June Numbers Tell Job Seekers to Get New Skills
By Jeremy Greenfield, Special to AOL Jobs
Economists had predicted that as many as 100,000 more Americans would be working in June. The private sector added 57,000 jobs while government agencies slashed employment, according the the Bureau of Labor Statistics. Headwinds that were slowing job growth – like the Japan earthquake, unusual Spring storms and high oil prices – were expected to abate somewhat in June, spurring growth.
"This is a stubborn job recovery. It was predicted to be a stubborn job recovery. And it will continue to be a stubborn recovery," said Jeff Joerres, CEO of ManpowerGroup, the global recruitment and staffing firm. "If you're in the hunt for a job, we know it's a difficult job market, and it's going to remain a difficult job market."
There is some good news. After a first half of 2011 that saw the private sector add only 945,000 jobs -- not enough to move the unemployment rate down -- a new survey says that employers across the country will hire more in the second half of the year.
According to a survey of 2,662 U.S. hiring managers by CareerBuilder.com, 47% of companies plan to hire this year, up from 41% last year. The survey also indicated that more companies will be growing headcount than will be cutting staff.
Even a strong second half of 2011 may not alleviate the pain for many who are unemployed.
"No matter how low we get the unemployment rate, even if we crack 8% right around the [Presidential] election, it's still not going to be low enough to feel good for the overwhelming majority of people on Main Street," said Diane Swonk, chief economist and senior managing director at Mesirow Financial, a Chicago-based financial services firm. Still spooked by the credit crisis, companies are hoarding cash and aren't convinced that economy is growing strongly enough to justify permanent hires.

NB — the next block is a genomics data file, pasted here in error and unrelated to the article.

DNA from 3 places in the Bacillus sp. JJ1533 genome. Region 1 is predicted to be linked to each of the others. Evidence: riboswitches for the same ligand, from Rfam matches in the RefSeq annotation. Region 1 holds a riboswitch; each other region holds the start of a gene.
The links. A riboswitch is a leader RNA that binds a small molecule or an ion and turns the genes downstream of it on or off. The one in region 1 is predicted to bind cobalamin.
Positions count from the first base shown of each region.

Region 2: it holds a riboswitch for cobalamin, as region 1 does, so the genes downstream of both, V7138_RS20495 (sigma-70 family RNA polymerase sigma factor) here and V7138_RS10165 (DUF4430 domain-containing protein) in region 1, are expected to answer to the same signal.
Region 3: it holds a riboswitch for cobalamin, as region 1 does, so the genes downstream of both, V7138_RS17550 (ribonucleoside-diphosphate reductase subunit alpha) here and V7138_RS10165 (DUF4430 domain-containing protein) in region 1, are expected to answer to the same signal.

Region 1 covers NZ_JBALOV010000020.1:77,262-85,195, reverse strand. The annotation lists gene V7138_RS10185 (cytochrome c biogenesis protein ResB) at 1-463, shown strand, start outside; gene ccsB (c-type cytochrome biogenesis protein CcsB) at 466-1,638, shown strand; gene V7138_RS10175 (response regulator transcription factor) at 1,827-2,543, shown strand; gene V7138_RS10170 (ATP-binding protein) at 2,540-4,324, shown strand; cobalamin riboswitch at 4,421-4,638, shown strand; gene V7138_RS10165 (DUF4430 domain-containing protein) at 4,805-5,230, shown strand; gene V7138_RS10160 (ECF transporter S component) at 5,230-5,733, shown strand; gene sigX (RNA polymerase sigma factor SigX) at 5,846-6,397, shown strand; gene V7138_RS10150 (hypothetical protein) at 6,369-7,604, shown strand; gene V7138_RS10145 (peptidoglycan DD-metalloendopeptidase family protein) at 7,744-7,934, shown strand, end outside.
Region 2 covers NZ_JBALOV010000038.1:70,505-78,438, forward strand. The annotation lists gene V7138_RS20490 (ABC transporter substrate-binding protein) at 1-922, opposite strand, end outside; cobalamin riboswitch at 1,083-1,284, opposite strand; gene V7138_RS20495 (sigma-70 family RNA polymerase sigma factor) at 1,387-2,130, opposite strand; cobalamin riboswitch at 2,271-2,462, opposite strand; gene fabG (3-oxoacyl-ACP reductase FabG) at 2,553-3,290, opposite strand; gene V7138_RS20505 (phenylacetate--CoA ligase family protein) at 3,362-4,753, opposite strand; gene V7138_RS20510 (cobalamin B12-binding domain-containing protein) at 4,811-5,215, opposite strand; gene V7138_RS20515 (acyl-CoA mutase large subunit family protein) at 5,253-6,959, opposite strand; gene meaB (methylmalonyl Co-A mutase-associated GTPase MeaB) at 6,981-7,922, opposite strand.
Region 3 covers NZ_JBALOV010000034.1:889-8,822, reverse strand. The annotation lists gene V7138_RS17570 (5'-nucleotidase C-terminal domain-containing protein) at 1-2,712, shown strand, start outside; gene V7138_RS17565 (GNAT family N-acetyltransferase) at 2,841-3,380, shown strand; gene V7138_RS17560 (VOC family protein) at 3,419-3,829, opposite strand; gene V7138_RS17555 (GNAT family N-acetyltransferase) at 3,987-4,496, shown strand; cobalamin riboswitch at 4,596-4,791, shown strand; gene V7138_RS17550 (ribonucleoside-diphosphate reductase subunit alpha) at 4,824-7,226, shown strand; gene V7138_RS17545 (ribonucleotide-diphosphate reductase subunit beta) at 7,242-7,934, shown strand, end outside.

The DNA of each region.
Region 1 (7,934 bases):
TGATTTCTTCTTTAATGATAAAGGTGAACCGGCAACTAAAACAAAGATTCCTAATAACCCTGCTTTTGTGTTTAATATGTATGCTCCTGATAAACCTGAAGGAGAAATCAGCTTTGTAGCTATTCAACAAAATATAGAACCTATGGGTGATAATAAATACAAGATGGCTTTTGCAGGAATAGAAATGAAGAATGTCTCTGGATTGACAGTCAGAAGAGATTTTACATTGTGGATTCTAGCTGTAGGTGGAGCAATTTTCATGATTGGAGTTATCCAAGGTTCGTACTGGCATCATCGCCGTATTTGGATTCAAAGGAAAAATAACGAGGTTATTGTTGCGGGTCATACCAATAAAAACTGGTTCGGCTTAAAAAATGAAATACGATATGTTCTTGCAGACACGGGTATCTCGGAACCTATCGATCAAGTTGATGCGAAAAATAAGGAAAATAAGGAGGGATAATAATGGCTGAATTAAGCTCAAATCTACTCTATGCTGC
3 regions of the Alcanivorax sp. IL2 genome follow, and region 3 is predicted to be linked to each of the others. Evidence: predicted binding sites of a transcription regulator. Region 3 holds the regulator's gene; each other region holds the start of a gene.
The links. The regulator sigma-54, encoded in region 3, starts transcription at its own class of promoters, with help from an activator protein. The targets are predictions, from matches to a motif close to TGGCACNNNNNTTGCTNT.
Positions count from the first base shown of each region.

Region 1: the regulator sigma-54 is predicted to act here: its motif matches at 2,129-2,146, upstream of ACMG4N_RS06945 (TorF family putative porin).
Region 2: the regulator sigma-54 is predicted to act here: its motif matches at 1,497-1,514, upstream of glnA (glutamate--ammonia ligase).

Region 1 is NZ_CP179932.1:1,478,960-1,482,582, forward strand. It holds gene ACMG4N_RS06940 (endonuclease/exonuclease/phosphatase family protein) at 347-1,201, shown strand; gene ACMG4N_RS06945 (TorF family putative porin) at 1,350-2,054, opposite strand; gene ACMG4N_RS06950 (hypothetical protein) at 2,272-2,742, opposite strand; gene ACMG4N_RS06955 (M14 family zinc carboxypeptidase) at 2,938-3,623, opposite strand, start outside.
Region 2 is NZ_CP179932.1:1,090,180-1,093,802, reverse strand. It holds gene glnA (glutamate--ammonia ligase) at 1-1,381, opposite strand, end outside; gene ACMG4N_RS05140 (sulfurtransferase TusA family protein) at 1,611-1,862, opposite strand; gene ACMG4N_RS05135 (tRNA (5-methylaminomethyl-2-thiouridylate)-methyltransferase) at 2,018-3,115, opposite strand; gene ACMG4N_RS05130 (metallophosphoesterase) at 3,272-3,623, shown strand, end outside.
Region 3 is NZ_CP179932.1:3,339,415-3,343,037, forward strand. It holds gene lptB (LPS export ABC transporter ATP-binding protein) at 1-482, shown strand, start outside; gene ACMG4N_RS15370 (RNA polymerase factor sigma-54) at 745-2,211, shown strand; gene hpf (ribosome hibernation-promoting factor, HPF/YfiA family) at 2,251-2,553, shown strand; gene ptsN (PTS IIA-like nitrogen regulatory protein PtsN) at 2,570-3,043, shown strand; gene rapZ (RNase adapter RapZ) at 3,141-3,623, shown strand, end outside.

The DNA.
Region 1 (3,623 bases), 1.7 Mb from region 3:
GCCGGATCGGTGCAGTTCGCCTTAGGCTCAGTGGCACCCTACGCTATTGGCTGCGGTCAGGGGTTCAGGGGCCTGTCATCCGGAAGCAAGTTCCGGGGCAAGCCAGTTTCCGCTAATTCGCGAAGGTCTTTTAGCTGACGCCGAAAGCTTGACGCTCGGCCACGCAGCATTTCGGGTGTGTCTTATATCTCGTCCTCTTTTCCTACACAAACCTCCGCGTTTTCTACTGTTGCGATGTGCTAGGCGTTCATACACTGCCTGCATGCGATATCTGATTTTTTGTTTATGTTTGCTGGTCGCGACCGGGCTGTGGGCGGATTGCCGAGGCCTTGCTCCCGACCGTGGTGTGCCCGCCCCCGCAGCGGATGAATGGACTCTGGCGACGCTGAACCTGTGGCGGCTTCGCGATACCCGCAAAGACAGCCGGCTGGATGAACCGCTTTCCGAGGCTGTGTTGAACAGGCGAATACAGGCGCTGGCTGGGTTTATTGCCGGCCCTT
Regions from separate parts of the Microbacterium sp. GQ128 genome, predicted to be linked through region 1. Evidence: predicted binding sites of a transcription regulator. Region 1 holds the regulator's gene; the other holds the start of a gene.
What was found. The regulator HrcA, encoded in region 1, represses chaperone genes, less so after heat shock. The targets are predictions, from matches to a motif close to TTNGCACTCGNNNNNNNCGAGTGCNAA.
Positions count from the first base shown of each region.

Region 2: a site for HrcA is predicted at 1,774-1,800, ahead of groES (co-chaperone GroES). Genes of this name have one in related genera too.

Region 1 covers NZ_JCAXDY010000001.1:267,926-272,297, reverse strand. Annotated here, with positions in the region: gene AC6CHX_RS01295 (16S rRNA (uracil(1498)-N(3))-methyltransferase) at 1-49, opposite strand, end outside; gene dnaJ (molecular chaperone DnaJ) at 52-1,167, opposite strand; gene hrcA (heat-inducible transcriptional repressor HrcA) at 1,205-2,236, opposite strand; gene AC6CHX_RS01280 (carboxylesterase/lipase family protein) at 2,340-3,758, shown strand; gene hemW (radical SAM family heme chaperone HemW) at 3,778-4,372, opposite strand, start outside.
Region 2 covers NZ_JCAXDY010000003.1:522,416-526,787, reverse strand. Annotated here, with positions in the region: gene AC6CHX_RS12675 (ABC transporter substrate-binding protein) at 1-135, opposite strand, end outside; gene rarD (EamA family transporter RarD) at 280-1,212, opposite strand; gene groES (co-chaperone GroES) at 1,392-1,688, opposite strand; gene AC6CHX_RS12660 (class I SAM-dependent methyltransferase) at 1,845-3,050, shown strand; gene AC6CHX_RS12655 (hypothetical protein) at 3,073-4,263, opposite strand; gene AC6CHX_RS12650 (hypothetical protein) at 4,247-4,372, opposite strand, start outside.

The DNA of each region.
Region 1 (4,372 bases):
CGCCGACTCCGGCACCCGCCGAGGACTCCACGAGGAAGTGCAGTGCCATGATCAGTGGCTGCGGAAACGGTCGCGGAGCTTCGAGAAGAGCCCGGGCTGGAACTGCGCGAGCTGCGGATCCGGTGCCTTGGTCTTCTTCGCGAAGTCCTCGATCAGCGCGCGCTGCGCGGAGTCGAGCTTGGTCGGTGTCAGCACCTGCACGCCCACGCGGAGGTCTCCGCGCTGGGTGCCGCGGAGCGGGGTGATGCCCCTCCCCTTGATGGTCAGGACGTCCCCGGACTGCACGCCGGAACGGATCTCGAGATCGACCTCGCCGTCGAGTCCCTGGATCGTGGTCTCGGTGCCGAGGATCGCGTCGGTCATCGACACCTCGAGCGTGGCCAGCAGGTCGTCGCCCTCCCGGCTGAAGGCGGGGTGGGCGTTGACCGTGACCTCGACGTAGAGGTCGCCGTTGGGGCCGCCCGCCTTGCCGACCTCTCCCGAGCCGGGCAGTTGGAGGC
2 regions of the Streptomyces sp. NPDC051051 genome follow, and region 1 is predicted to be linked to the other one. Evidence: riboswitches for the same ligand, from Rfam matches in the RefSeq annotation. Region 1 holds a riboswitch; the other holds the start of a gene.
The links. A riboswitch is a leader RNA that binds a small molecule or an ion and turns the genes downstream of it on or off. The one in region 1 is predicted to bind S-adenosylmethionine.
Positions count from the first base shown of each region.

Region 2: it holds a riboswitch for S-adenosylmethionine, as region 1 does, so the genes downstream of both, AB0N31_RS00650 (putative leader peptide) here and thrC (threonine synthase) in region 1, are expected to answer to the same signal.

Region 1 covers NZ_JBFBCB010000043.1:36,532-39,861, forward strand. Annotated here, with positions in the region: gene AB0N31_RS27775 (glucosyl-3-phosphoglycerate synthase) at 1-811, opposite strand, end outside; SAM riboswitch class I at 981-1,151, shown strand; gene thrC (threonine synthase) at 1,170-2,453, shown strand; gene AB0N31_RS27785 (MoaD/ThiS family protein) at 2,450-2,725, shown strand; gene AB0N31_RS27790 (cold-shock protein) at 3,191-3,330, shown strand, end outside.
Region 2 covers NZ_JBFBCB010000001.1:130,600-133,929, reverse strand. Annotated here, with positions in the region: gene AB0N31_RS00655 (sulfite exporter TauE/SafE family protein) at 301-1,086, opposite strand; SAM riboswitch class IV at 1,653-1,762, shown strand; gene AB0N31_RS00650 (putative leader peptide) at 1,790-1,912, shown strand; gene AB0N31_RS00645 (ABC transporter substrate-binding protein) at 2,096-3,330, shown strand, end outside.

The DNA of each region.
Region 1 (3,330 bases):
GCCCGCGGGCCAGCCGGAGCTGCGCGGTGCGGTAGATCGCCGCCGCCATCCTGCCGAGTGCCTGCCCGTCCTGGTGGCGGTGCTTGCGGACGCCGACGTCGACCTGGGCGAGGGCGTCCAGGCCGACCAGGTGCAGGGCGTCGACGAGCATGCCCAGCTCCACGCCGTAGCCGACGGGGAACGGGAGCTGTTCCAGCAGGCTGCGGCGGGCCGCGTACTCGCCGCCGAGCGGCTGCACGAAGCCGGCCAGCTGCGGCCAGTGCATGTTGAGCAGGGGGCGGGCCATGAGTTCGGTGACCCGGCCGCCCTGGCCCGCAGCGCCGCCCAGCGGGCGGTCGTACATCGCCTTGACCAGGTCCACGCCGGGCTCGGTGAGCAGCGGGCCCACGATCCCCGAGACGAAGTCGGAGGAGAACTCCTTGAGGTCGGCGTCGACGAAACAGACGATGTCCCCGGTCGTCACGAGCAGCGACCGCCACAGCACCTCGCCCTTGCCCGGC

Nonetheless, there are pockets of activity where job seekers should focus their attention, according to Swonk. Retail sales, some areas of manufacturing, communications and health care are just a few, she said, and those who may have some applicable skills in those areas should pursue careers there.
"Skills are transferable. Re-think where you are and how can you transfer your skills into another sector. If you can sell one thing you can sell another," she said.
For those who may need to update their skill-set, Swonk recommends looking into community colleges and training programs. "In today's world having that one little extra skill, that one class on project management, whatever that may be, that can be the deciding factor in today's labor market," said Joerres.
In addition to acquiring new skills, those who have been unemployed for a year or more should consider changing careers or even taking lower-paying jobs to avoid what Joerres calls "the long-term unemployment trap."
"The skills the companies require are changing so fast that if you're out of the job market for 18 months or two years, your skills have become antiquated in the eyes of the employer," said Joerres. "You might be waiting for the better fit or the pay you used to have, but you're greatly reducing your chances by staying out of the game."
Truck drivers and lower-level healthcare workers are in demand, Swonk points out, and those jobs, unlike some jobs in manufacturing and technology, aren't going away and can't be outsourced.
"You might be able to get someone abroad to look at your x-ray, but you'll still need someone here to help you out of your wheel chair," she said.
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